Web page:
t's that time of the year when we scramble for that last minute Christmas gifts for loved ones. No need to panic though, we have some great gift ideas for the whole family, which will get rid of your festive shopping blues.

Leap Frog Leap Pad Ultra A tablet built specifically for kids. The Leap Frog Leap Pad Ultra with large, hi-res screen, kid-safe Wi-Fi and access to the LeapFrog educatorapproved library is the perfect learning tool for your child. Designed for kids between four and nine years old, this tablet is educational as well as entertaining. The Leap Frog Leap Pad Ultra is available for R2 999.90 at Toys R Us stores.

Xbox One 500GB Something for the boys. No matter how old they are, boys will be boys and the XBOX ONE will keep them entertained for hours. The XBOX ONE 500GB is available for R6 299 at leading electronic stores.

PS Vita Keep busy in the car during your trip down to the coast with the Playstation Vita. This handheld gaming console has everything from games, movies, music and Skype. Get the PS Vita for R1 999 at kalahari.com

94

>>

Public Sector Manager • December 2014 /January 2015


APPROVED SUPPLIER VERIFICATION SERVICE • CHECKING AND UPDATING SUPPLIER DATA • BACKGROUND CHECKS • CONTINUING REVIEWS Call

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niCe-to-haVes

iPhone 6 16GB The latest edition to the iPhone family has a sleek look with a larger, more advanced display and seamless transition of glass and metal. Apple carefully considered

TomTom Start

every single detail to en-

Drive with peace of mind. Whether you're driving down a fa-

hance your experience.

miliar road or venturing somewhere new, the TomTom Start is

It is vailable for R12 999 at

easy to use. It has a larger screen with high quality maps which

kalahari.com.

will guide you safely to your destination. The TomTom Start is available for R1 182 at takealot.com

Ghd V Gold Classic Styler Always look good no matter what the occasion is. The Ghd V Gold Classic Styler, shines in a spectrum of cool blue, lilac and teal shades and, with its iridescent finish, changes colour in different lights and from different angles. Get your Ghd V Gold Classic Styler for R1 999.95 at rubybox.co.za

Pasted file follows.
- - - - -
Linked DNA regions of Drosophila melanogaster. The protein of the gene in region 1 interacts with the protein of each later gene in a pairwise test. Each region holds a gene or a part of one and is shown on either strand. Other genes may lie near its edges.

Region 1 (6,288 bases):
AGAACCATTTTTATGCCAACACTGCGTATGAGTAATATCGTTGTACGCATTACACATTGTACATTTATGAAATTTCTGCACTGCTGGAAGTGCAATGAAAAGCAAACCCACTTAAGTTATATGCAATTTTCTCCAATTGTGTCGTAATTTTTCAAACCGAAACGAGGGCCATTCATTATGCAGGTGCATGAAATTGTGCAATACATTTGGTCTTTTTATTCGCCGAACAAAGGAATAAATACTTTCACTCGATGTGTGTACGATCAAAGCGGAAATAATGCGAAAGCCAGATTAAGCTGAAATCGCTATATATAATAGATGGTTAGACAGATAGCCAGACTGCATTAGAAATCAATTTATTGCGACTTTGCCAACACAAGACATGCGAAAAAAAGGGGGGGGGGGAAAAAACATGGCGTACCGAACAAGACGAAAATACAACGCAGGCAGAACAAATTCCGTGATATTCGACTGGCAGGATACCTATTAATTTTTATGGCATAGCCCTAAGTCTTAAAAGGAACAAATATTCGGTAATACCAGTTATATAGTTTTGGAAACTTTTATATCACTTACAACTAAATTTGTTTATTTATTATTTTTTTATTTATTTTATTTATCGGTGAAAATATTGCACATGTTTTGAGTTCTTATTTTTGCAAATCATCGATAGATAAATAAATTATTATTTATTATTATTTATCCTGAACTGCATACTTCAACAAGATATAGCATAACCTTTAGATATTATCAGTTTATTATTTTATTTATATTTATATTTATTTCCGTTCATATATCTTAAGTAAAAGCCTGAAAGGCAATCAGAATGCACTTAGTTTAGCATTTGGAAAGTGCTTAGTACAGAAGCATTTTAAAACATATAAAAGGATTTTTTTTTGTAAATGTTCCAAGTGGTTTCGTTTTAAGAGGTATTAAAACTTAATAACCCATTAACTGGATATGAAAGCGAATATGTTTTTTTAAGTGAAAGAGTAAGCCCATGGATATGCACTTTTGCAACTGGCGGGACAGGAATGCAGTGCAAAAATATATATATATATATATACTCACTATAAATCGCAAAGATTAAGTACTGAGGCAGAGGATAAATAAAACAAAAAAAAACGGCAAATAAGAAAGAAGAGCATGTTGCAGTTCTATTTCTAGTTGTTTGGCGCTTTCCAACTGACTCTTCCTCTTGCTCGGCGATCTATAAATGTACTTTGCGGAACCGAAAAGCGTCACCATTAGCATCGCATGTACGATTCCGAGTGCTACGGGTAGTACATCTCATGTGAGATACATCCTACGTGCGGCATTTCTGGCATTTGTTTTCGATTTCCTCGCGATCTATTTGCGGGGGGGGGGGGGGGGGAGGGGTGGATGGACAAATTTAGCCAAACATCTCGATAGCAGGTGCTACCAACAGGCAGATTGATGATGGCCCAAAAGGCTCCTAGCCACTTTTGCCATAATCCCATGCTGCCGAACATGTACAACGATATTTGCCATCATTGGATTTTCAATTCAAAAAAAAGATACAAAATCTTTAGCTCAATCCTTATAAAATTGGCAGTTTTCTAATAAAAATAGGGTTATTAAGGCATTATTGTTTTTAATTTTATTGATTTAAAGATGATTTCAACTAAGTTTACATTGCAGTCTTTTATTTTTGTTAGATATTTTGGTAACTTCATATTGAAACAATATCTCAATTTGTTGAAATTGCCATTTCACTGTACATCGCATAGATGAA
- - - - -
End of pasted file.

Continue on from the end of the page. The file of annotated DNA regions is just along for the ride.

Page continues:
Michael Kors Runway Ladies Watch This black and gold chronograph watch from designer extrodinaire Michael Kors is a must have this summer. The Michael Kors Runway watch is available for R4 299 at American Swiss stores.

Kindle PaperWhite 2014 Reading has never been this easy. Enjoy even better contrast on the latest Kindle Paperwhite 3G. With its new Page Flip feature, you can skim page-by-page, scan by chapter, or skip to the end for a sneak peek without losing your place. With a 25 per cent faster processor, books open and pages turn faster for a seamless experience. Get your Kindle PaperWhite 2014 for R2 999 at takealot.com

96

Public Sector Manager • December 2014 /January 2015


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2014/10/17 08:31:12 AM


A heart for Africa. A head for business. As the world’s largest Consulting firm, with dedicated capability in the Public Sector industry, we can afford to push beyond the expected. The tried and tested. The accepted. Instead, we focus on the untapped potential of every opportunity, every partnership and every challenge. www.deloitte.com

Deloitte ranked #1 globally in Consulting based on revenue and market share Source: Kennedy Consulting Research & Advisory Š 2014 Deloitte & Touche. All rights reserved. Member of Deloitte Touche Tohmatsu Limited.

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PSM December 2014 Edition  

Aimed at all middle and senior managers in the Public Service and the Public Sector in general, Public Sector Manager speaks to the largest...

PSM December 2014 Edition  

Aimed at all middle and senior managers in the Public Service and the Public Sector in general, Public Sector Manager speaks to the largest...